The specifications for this lighthouse provided that the island which formed its base—an artificial one made by dumping rough stones over the sunken rock known as Shark's Ledge—should be protected not only from sea action, but from the thrust of floating ice. This Sanford was to accomplish by paving its under-water slopes with huge granite blocks, to form an enrockment,—each block to be bedded by a diver.

The engineer-in-chief of the Lighthouse Board at Washington had expressed grave doubts as to the practicability of the working methods submitted by Sanford for handling these blocks, questioning whether a stone weighing twelve tons could be swung overboard, as suggested by him, from the deck of a vessel and lowered to a diver while the boat was moored in a six-mile current. As, however, the selection of the means to be employed lay with the contracting engineer, and not with the Board, Sanford's working plans had finally been approved. He had lacked only a sloop to carry them out. This sloop Captain Joe had now found.

No wonder, then, that the splendor of the early sunshine had seemed a harbinger of success, nor that as the minutes flew his eagerness increased to grasp the captain's hand.

At the first sound of his heavy step in the hall outside, Sanford sprang from his desk and threw the door wide open to welcome the big, burly fellow,—comrade and friend for years, as well as foreman and assistant engineer on his force.

"Are you sure she'll handle the stones?" were the first words he addressed to the captain,—there were no formalities between these men. "Nothing but a ten-horse engine, remember, will lift them from the dock. What's the sloop's beam?"

"Thirty foot over all, an' she's stiff as a church," answered Captain Joe, all out of breath with his run up the stairs,—pushing his Derby hat back from his forehead as he spoke. "An' her cap'n ain't no slouch, nuther. I see him yesterday 'fore I come down. Looks 's ef he hed th' right stuff in him. Says he ain't afeard o' th' Ledge, an' don't mind layin' her broadside on, even ef she does git a leetle mite scraped."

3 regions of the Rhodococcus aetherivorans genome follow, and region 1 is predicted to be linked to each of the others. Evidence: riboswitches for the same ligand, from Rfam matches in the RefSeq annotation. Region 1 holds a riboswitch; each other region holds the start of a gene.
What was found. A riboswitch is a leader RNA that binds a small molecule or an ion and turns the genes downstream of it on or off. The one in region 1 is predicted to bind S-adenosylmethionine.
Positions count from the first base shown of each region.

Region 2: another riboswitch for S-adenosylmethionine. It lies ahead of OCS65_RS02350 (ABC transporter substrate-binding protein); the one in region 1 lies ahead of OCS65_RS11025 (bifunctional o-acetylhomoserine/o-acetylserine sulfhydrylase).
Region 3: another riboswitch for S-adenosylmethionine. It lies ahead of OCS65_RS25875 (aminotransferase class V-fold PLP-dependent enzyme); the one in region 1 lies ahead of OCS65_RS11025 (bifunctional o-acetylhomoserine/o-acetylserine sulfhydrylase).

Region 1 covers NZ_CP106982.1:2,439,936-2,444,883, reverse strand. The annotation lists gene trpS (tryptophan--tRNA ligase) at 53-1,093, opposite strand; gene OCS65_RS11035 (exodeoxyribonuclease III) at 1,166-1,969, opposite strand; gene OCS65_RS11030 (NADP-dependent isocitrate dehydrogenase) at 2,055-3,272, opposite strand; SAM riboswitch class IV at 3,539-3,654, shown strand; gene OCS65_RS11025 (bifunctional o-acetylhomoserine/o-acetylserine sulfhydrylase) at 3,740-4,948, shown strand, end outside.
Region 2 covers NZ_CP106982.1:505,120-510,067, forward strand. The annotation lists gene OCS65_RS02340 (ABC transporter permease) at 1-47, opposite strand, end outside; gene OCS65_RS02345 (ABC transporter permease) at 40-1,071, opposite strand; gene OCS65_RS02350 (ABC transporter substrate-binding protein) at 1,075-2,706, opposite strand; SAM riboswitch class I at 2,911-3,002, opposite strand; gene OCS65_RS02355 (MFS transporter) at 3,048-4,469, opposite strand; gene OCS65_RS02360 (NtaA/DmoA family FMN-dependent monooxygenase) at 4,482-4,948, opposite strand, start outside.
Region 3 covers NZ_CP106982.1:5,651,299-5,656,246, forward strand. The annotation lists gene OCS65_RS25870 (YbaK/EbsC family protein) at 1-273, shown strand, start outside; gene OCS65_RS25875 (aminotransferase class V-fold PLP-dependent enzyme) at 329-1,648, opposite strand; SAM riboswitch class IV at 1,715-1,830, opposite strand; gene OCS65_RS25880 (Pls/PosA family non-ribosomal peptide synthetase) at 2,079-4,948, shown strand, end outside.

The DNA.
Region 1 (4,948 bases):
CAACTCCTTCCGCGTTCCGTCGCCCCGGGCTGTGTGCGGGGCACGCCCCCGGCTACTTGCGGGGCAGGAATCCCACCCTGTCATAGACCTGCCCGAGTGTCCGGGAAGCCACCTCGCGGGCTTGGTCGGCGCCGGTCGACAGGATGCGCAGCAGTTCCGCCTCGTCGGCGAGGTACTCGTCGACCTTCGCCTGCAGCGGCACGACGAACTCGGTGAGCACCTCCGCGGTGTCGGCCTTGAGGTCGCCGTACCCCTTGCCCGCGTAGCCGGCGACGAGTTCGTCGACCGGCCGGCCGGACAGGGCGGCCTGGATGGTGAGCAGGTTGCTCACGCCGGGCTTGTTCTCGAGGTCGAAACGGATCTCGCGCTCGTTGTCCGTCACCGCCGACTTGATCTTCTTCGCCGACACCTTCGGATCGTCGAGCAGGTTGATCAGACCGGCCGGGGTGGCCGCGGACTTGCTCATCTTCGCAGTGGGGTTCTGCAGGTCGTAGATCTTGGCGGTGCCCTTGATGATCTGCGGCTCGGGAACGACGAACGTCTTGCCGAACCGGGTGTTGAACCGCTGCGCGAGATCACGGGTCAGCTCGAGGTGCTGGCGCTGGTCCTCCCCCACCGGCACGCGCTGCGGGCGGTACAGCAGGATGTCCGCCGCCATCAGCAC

"How's her boiler?" Sanford asked, with sudden earnestness.

"I ain't looked her b'iler over yit, but her cylinders is big enough. If her steam gives out, I'll put one of our own aboard. She'll do, sir. Don't worry a mite; we'll spank that baby when we git to 't,"—and his leathery, weather-tanned face cracked into smiles.

Sanford laughed again. The cheerful humor of this man, whose judgment of men never failed him, and whose knowledge of sea-things made him invaluable, was always a tonic to him.

"I'm glad you like her skipper," he said, taking from a pigeonhole in his perfectly appointed desk, as he spoke, the charter-party of the sloop. "I see his name is Brandt, and the sloop's name is the Screamer. Hope she'll live up to her name. The charter-party, I think, ought to contain some allusion to the coast-chart, in case of any protest Brandt may make afterwards about the shoaliness of the water. Better have him put his initials on the chart," he added, with the instinctive habit of caution which always distinguished his business methods. "Do you think the shallow water round the Ledge will scare him?" he continued, as he crossed the room to a row of shelves filled with mechanical drawings, in search of a round tin case holding the various charts of Long Island Sound.

Captain Joe did not answer Sanford's question at once. His mind was on something else. He took off his hat and pea-jacket, hung them on a hook, moved back the pile of books from the middle of the table, with as little consideration as he would have shown to so many bricks, corked a bottle of liquid ink for safety, flattened with his big hands the chart which Sanford had unrolled, weighted its four corners with a T square and some color-pans, and then, bending his massive head, began studying its details with all the easy confidence of a first officer on a Cunarder.

As he leaned over the chart the sunlight played about his face and brought into stronger relief the few gray hairs which silvered the short brown curls crisped about his neck and temples. These hairs betrayed the only change seen in him since the memorable winter's day when he had saved the lives of the passengers on the sinking ferry-boat near Hoboken by calking with his own body the gash left in her side by a colliding tug. But time had touched him nowhere else. He was still the same broad-as-he-was-long old sea-dog; tough, sturdy, tender-eyed, and fearless. His teeth were as white, his mouth was as firm, his jaw as strong and determined.